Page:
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CNN This Morning

Hurricane Beryl Makes Landfall in Texas; Joe Biden Defiant in the Wake of Calls from His Own Party to Bow Out of His Bid for a Second Term; Hamas Signals a Potential Shift in Their Key Demand to Help Cross the Finish Line for a Ceasefire Deal with Israel. Aired 5- 5:30a ET

Aired July 08, 2024 - 05:00   ET



JIM SCIUTTO, ANCHOR, CNN THIS MORNING: It is Monday, July 8th, right now on CNN THIS MORNING. Beryl making landfall on the coast of Texas as it picks up steam back to a hurricane. Plus, a high-stakes week for the President's re-election campaign. Joe Biden defiant in the wake of calls from his own party to bow out of his bid for a second term.

Hamas signals a potential shift in their key demand to help cross the finish line for a ceasefire deal with Israel. It is 5:00 a.m. here in Washington, here's a live look at Galveston, Texas. Good morning, everyone, I'm Jim Sciutto, great to be with you today.

Hurricane Beryl strengthening to a Category One hurricane overnight, making landfall actually just moments ago near Matagorda Beach, about 150 miles north of Corpus Christi. More than 7 million people are under a tornado-watch, including the Houston area as winds reach up to 80 miles an hour.


LINA HIDALGO, JUDGE, HARRIS COUNTY, TEXAS: Just know it's going to be wet, it's going to be windy and it's going to be dangerous. Do not go out.


SCIUTTO: Beryl is expected to bring life-threatening storm surge and flooding to the region, multiple hurricane warnings are now in effect. Meteorologist Derek Van Dam is tracking all of it first for us live from Port Lavaca, Texas. And Derek, gosh, I can see, you're getting a taste of it there, so it's just made landfall now. What do we expect to happen next?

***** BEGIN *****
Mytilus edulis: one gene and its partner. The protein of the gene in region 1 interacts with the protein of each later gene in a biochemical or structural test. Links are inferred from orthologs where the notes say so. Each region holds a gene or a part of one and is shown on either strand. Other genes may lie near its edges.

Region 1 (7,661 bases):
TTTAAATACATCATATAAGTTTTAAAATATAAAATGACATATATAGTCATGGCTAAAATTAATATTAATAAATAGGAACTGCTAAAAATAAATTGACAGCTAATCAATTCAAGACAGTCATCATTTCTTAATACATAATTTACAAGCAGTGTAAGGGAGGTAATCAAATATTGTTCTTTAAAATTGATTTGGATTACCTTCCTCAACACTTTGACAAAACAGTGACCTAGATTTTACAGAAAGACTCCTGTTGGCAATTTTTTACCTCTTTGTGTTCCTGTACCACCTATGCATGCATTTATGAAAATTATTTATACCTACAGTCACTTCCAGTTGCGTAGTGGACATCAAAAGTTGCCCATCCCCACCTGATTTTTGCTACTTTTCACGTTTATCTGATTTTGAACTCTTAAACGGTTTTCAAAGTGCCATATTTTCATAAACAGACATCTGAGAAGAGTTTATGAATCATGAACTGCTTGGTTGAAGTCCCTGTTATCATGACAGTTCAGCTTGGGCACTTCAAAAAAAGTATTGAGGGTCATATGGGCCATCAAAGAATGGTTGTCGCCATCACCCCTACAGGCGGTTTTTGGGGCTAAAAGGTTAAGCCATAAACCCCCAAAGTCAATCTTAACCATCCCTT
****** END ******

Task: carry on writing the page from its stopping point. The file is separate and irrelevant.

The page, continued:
DEREK VAN DAM, METEOROLOGIST: Yes, right now, we are witnessing the first hurricane of the Atlantic, 2024 season, making landfall here along the central Texas coast. And we are just a few miles away from where that eye is crossing over the Texas coastline.

That is why we are getting buffeted by these strong tropical storm- force gusts in excessive 50 miles per hour. This storm has rewritten history books, and I had a dubious track record being named for, now over ten days, finally making its third landfall here in the continent of -- United States.

So, let's get right to the threats and the graphics. The latest radar satellite imagery shows this 80-mile per hour Category One storm making landfall, and look at that eastern eye, that is the strongest part of the storm, we call it the dirty part of the storm, and that's where we have a tornado watch.

And that includes portions of Galveston and into Harris County, Matagorda County where I'm located now. The eye-wall is now making landfall, so, we have had more than 50 percent of the eye which you see, we've indicated there with that circle cross over land.

So, that is why the National Hurricane Center has just within the past three minutes called landfall because of that very moment of the 50 percent of the eye-wall cross through. So, on that eastern periphery, that is the eastern side of the storm, that's the most dangerous part of a hurricane, that is where we get these spin-up tornadoes.

We have had tornado warnings in some of the lesser populated areas near the coastline, but the tornado includes Houston and it's valid through 10:00 a.m. this morning. Look at the wind threat map because this is significant as well. Tropical storm-force winds, if you're listening from Houston this morning, you have a rude awakening coming off of a 4th of July holiday weekend, heading back to work, heading back to your day-to-day business.